“Many of our customers get their ideas from Kenyon’s website and, for those who need help, we rely on Kenyon for inspiration since it is rare that someone designs their own,” says Herman.
Finke says demand for decorative glass, which Kolbe has been offering since 1994, has grown steadily.
Brian Selensky, a buyer for Eagle Window and Door, says the key with decorative glass is choice. He points out that it is being used in a high-end market and customers want to decide everything.
“People want to differentiate themselves and they want to customize everything,” adds Sharon Rea, marketing manager for Eagle.
She says decorative glass is used mostly as an accent piece, in an entry way or a window going up stairs or as an accent window in a bathroom.
“Customers enjoy the beauty it can add to the home with a limited amount of maintenance to the product,” adds Finke.
At Eagle, the process for ordering begins with a request from the customer, which may include a rough sketch, says Selensky. The information is given to the company’s engineering department that develops a drawing with specifications for Kenyon.
Once the customer approves the final drawings, the job goes into production.
Selensky is amazed with the turnaround and workmanship compared to a previous supplier.
“His lead time is seven to ten days, which from past experience, is unbelievable and the quality is A-plus. The difference is like night and day. He [Kenyon] understands our needs and has done a great job. We never have issues with a job and our customers have been very pleased.”
Based on demand, Selensky says Eagle is pushing Kenyon for more offerings including designs to make it easier for customers to make choices.
The situation is a little different at Gorell Windows and Doors where proprietary designs are developed in-house, according to Dennis Ragan, marketing manager.
“There is definitely a need for decorative glass and to work closely with Chris Kenyon, we are meeting it with his [standard] designs and those that we develop,” he says.
Ragan says the biggest advantage of decorative glass is that there are so many possibilities, particularly in design, a situation that presented an interesting opportunity for the company.
“Wayne (Gorell, chairman and CEO) told us that with his background in stained glass design, he could help us create new designs in-house,” adds Ragan.
“My wife and I have worked with stained glass for many years. In fact, we've taught classes on it,” says Gorell.
Kenyon’s Stained Glass Factory offers more than 200 glass options. This includes: custom shapes and sizes; zinc, brass, patina and nickel caming; custom sizes as large as 25 square feet; insulating products in ¾-, 7⁄8- or 1-inch thickness; silver, gold or black spacers filled with desiccant to match the caming of choice; tempered or annealed glass; and silhouette, frosted, polished and mutton V-groove patterns in several widths.
Creating an Employee-Friendly Environment
“Taking care of people is a great motivator. They will give that extra effort, they will take care of customers and they will want to better themselves,” he says.
In addition to an attractive benefits package, there is profit sharing and monthly bonuses based on a group effort toward productivity, safety and house cleaning.
“I am a big believer in peer pressure,” adds Kenyon. I would say that 80 percent of the time, it separates the performers from the time-wasters. And in our case, it allows us to function without multiple levels of supervisors. We are driven by a schedule, not a clock. If a shift finishes early, they don’t have to hang around.”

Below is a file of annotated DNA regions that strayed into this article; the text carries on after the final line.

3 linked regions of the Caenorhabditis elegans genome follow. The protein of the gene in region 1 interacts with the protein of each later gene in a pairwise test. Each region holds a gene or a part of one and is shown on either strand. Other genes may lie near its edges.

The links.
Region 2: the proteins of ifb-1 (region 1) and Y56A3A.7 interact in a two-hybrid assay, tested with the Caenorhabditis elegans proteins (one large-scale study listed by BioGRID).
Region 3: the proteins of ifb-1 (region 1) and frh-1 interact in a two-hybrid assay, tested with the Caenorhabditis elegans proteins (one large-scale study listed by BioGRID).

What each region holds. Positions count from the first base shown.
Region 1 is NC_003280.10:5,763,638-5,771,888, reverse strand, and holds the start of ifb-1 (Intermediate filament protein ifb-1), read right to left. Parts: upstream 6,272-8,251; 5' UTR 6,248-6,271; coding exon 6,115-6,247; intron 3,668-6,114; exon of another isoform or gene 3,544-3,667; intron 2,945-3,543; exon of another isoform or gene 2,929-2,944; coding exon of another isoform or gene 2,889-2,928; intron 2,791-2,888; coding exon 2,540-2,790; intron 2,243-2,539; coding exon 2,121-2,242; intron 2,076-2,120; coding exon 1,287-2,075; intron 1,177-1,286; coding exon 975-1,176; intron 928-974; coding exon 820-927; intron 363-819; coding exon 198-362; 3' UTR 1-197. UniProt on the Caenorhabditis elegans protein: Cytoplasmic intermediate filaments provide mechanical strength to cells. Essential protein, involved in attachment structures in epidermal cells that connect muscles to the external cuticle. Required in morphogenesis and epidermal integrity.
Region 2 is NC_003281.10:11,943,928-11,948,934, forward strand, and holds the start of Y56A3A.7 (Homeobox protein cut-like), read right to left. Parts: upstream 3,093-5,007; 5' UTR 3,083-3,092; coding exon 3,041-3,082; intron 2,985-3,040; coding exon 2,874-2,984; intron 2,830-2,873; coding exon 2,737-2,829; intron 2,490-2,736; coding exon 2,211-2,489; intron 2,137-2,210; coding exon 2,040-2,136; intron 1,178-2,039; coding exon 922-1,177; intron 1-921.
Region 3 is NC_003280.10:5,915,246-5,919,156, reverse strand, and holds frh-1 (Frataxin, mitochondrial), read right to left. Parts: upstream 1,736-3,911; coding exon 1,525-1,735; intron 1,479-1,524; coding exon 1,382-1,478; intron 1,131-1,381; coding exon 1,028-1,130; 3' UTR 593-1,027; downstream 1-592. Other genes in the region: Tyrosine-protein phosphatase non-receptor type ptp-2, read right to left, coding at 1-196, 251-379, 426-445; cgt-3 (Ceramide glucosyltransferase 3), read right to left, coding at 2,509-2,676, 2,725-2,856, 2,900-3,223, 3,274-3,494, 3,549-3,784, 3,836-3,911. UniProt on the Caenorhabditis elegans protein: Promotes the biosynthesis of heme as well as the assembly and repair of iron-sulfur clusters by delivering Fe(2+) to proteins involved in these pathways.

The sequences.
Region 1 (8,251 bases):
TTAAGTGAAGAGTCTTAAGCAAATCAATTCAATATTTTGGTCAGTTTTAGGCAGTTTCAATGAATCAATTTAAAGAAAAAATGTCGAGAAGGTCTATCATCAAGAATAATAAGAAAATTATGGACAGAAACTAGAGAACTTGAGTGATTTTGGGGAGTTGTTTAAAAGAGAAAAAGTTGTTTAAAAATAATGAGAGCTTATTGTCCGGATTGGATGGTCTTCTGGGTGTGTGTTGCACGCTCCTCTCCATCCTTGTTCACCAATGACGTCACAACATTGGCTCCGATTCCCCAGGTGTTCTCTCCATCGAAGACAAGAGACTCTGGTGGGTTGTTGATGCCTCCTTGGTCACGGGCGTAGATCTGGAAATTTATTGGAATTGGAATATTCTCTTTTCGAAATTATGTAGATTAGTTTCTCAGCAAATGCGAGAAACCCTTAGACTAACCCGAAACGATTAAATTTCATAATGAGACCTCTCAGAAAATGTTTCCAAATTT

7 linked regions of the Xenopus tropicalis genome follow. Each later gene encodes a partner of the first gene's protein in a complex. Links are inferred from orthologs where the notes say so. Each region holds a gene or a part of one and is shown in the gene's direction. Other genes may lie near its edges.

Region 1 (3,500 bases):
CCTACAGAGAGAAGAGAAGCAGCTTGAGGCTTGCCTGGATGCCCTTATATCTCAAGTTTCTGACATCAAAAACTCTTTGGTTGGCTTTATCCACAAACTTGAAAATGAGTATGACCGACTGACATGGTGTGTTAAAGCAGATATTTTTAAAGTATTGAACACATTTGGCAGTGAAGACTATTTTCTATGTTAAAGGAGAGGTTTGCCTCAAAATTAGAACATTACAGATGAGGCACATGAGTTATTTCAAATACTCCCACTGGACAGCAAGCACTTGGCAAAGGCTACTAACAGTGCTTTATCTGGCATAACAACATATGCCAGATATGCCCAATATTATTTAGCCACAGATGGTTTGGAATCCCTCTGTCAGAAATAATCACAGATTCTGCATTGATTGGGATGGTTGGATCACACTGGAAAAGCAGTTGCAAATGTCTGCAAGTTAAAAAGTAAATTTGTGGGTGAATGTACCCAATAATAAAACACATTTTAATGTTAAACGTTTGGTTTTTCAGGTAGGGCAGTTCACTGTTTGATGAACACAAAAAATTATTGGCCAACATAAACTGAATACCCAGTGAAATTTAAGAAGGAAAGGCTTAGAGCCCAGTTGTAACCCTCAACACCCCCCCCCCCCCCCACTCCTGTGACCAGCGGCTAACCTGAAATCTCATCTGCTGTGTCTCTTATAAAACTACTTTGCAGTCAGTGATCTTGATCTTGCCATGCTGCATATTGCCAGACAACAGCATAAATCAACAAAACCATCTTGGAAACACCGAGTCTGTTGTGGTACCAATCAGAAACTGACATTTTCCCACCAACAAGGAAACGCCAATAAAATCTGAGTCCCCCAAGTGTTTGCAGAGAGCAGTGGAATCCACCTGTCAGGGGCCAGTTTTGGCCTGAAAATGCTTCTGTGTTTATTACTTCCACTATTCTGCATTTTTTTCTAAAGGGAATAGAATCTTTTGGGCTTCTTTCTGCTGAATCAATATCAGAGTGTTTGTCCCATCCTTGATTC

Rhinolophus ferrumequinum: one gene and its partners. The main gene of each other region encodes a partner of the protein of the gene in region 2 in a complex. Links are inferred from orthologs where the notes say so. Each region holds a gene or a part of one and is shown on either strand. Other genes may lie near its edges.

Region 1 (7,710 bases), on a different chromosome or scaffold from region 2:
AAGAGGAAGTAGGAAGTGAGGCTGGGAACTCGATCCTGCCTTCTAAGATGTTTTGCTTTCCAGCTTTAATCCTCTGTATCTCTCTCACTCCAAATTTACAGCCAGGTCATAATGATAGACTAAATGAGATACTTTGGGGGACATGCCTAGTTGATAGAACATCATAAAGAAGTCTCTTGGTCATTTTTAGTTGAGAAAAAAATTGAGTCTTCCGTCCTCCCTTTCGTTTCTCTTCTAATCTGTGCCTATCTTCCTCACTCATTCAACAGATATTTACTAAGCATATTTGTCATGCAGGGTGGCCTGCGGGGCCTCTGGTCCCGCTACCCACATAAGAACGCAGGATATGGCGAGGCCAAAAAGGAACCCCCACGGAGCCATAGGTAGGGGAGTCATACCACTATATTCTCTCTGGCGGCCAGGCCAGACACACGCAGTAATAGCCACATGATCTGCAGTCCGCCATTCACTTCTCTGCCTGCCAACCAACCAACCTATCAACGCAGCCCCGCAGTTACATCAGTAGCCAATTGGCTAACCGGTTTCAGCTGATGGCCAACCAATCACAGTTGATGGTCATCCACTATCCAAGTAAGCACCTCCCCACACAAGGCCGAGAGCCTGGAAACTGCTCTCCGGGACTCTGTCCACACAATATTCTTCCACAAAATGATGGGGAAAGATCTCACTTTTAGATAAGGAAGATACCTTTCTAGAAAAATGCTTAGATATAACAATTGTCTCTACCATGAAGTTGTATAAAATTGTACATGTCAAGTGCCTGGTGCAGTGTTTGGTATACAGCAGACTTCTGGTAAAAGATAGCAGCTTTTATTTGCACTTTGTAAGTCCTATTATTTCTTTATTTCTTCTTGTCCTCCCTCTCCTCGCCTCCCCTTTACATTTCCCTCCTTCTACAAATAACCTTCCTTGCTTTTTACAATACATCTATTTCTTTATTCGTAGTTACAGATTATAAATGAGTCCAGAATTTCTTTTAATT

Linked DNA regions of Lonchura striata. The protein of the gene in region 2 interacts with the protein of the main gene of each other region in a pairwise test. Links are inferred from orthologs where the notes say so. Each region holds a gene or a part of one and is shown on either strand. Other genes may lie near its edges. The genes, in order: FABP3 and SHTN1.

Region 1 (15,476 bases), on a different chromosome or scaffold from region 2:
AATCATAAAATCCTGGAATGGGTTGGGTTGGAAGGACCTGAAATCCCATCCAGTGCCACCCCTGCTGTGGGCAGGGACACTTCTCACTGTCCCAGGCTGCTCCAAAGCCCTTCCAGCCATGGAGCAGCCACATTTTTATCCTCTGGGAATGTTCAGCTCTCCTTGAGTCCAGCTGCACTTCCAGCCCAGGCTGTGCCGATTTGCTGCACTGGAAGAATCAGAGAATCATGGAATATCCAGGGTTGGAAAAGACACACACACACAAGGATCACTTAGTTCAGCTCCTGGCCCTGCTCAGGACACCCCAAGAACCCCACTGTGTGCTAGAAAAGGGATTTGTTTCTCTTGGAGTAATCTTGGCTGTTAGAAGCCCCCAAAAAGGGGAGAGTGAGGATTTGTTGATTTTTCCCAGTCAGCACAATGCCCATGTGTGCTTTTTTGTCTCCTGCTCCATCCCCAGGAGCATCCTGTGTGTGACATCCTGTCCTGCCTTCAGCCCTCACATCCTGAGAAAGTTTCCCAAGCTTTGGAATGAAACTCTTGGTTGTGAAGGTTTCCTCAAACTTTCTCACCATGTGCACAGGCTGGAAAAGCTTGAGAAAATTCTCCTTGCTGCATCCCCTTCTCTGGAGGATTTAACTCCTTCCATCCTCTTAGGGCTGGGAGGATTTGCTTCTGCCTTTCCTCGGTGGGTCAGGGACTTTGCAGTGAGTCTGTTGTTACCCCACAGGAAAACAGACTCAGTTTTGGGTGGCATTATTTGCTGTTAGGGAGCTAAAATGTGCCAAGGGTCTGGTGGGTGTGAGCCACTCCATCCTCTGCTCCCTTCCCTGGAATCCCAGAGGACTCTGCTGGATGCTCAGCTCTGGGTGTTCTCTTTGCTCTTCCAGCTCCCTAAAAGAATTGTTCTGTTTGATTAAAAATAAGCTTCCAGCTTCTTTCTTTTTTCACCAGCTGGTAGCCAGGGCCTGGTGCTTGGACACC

Although the environment has remained the same, many things have changed, according to Dave Convers who joined the company in 2001.
“When I started, we were doing almost everything by hand. Most of these steps are now automated,” he says.
He sees one of the biggest challenges as “preparing ourselves for the next surge in growth. What we will need are certain disciplines in place, referring to integrated software, as he works closely with WTS Paradigm.”
Comparing the work environment to a previous employer, Convers describes the difference between a corporate culture with hidden agendas and an open environment where people can express themselves openly.
Facing the Challenges and Looking to the Future
“I saw other similar companies grow and when they reached a certain level, they would fall apart. They didn’t have a plan and they didn’t really know their customers,” Kenyon says.
He attributes part of the growth to the void that was created when some of his competitors went out of business.
“I learned from their mistakes. Our customers have many different kinds of needs and we have to be in a position to meet all of them. For instance, some may require beveling, some laminating and we have to invest in whatever it takes to provide these services.”
Kenyon refers to short- and long-term goals as the company expands its market coverage.
“Eventually, we will have product representatives in major metropolitan areas, working with other glass fabricators.”
The goal is to reach the consumer and, through brand recognition, have the company’s decorative glass specified through the manufacturer.”
Kenyon views the baby boomers as the segment of the population that offers the most potential.
“They are a group with disposable income, and I believe they want creative and unusual designs,” adds Kenyon as he continues to open doors and provide windows of opportunity with an attractive product that gives consumers what they want, in one word … choice.
Alan B. Goldberg is a contributing writer for DWM magazine. He has 31 years of experience in the window industry.